So while it does not state that nanotechnology is ‘hampered’, that it is going to suffer hard times as a direct consequence of the attitude of those 70.5 % of voters, happens to be the logical conclusion

Nanotechnology Morally Unacceptable? | Think Artificial / February 17th, 2008, 3:06 pm / #5

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hthth / February 18th, 2008, 2:51 pm / #6

@Annette

And where you have biotechnology you also have other ethical problems, including animal and human experimentation, rights, experimentation on foetuses.

Note that in Science Daily’s article Scheufele refers to several other studies in which similar differences have been noted:

[…] The importance of religion in these different countries that shows up in data set after data set parallels exactly the differences we’re seeing in terms of moral views. European countries have a much more secular perspective.”

It’s an educated guess from an educated man. But, I would of course prefer to see direct scientific inquiries on the matter.

On the second note of hampering, I second Alex’s response.

Annette C. / February 18th, 2008, 3:47 pm / #7

A couple of potential examples that may have contributed to the fears of the 70.5%:

Up until 2004, Eric Drexler, considered the father of nanotechnology, held the opinion that runaway nanoscale self-replicators, or “grey goo,” could threaten society.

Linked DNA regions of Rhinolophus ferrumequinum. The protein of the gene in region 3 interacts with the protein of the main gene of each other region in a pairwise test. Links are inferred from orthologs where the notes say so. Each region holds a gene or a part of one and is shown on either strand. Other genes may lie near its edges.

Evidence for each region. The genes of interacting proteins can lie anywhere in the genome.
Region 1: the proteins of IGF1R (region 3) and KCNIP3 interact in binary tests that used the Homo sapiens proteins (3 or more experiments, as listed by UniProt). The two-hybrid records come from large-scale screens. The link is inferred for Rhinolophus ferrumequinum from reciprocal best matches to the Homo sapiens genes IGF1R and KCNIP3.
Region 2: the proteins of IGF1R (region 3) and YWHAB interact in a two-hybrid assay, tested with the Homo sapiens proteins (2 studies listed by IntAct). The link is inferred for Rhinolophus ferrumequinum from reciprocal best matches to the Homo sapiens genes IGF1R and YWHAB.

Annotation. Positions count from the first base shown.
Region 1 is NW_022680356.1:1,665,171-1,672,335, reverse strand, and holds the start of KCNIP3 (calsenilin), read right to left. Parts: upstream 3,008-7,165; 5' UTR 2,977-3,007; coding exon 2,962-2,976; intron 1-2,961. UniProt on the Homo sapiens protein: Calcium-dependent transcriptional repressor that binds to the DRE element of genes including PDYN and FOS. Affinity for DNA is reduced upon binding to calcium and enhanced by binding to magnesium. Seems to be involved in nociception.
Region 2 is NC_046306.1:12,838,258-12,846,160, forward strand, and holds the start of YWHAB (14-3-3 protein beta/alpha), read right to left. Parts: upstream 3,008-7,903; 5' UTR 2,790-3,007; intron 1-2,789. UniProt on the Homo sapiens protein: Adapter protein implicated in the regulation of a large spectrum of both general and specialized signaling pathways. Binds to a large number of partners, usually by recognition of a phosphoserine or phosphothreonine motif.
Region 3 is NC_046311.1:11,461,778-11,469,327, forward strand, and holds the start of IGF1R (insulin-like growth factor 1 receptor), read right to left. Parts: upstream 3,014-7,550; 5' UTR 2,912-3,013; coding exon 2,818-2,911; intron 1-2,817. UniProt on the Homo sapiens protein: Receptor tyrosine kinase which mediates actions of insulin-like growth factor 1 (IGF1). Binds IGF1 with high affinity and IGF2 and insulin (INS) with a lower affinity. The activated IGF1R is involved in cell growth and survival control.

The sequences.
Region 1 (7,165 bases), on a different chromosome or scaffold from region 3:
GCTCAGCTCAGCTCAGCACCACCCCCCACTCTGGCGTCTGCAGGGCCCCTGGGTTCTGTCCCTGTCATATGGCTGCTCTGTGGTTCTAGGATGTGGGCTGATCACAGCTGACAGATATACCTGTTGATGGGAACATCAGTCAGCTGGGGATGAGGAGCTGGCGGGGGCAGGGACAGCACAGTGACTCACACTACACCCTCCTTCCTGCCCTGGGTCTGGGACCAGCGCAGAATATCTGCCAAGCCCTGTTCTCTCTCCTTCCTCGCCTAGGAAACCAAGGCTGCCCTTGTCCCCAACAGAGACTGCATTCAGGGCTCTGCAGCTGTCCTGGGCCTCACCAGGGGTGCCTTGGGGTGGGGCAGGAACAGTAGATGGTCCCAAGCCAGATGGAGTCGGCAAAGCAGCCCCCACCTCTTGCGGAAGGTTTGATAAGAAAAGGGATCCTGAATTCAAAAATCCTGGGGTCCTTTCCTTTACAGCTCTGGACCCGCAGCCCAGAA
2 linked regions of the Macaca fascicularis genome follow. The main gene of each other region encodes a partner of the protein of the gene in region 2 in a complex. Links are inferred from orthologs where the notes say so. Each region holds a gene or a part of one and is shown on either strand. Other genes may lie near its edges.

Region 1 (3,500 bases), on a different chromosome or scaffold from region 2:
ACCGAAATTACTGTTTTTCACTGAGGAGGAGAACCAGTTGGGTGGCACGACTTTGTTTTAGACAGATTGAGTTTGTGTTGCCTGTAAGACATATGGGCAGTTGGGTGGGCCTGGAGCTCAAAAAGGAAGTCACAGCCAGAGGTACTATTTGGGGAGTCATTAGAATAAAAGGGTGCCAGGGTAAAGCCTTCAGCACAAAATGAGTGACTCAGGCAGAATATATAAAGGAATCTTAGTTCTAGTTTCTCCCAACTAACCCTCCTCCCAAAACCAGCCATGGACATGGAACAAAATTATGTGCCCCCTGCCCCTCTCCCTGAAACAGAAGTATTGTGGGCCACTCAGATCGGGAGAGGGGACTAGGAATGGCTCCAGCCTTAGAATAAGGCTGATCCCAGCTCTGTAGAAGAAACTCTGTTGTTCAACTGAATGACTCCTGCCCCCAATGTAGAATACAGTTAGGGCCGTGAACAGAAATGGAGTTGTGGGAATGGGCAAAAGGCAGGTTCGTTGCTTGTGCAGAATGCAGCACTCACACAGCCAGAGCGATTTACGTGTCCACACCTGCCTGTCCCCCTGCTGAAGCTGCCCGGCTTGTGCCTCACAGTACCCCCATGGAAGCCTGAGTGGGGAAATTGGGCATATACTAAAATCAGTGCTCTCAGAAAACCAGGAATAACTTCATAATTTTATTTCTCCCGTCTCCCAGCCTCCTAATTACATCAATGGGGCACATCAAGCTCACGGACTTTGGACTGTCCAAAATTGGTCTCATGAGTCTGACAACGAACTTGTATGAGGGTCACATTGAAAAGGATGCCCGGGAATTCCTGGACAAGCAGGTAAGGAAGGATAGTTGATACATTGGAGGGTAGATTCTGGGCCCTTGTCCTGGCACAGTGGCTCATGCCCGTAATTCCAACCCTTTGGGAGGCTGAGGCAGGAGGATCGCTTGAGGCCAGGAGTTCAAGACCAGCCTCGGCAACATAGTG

(see http://focus.hms.harvard.edu/2004/July16_2004/nanotech.html)

This sort of label “grey goo” is the type of catch phrase people remember…it does sound a bit like a cheap horror flick.

In the same above mentioned article, a Chair of Engineering explained how patients take the “nano” drug interferon-beta, and it’s impact on quality of life: He said that it works well, but that as it is administered by injection once per week, it has a very high concentration in the blood, causing weakness and pain. “The first 24 hours after it’s taken,” he said, “patients are in hell.”

I guess it is up to the Scientists to enable that wall of fear – that has been erected by the 70.5% of Americans, and possibly inaccurate or biased reporting – to be dismantled.

I think in time as awareness increases and research continues, (funded also by Pharmaceutical Comanies as well as Federal Govt), that acceptance of nanotechnology should increase.

Random Donuts / February 18th, 2008, 5:36 pm / #8

Funny, I just ordered $850 MB Quart car speakers (I know, but my car stereo is like electronic Prozac for me). They’re the first speakers that use nanotechnology. And they could kill us all! Once I modify them in my lab, look out! Speakers of Death!

“QSF’s nano-coatings are molecular ceramic materials produced by shrinking the ceramics to the molecular level, which results in a denser material through an electrodeposition plasma process. The coating with ultra-small ceramic particles (10-9) creates a glass-like surface. The ceramic coated surface is stronger and more-durable than its original form. Reducing the ceramic to a molecular level improves QSF’s nano-coated domes and the speaker cones mechanical properties including material strength, tensile strength, fatigue strength, and elongation resistance.”

Lorenzo’s Blog » Blog Archive » Nanotechnology Morally Unacceptable? / May 18th, 2008, 10:48 am / #9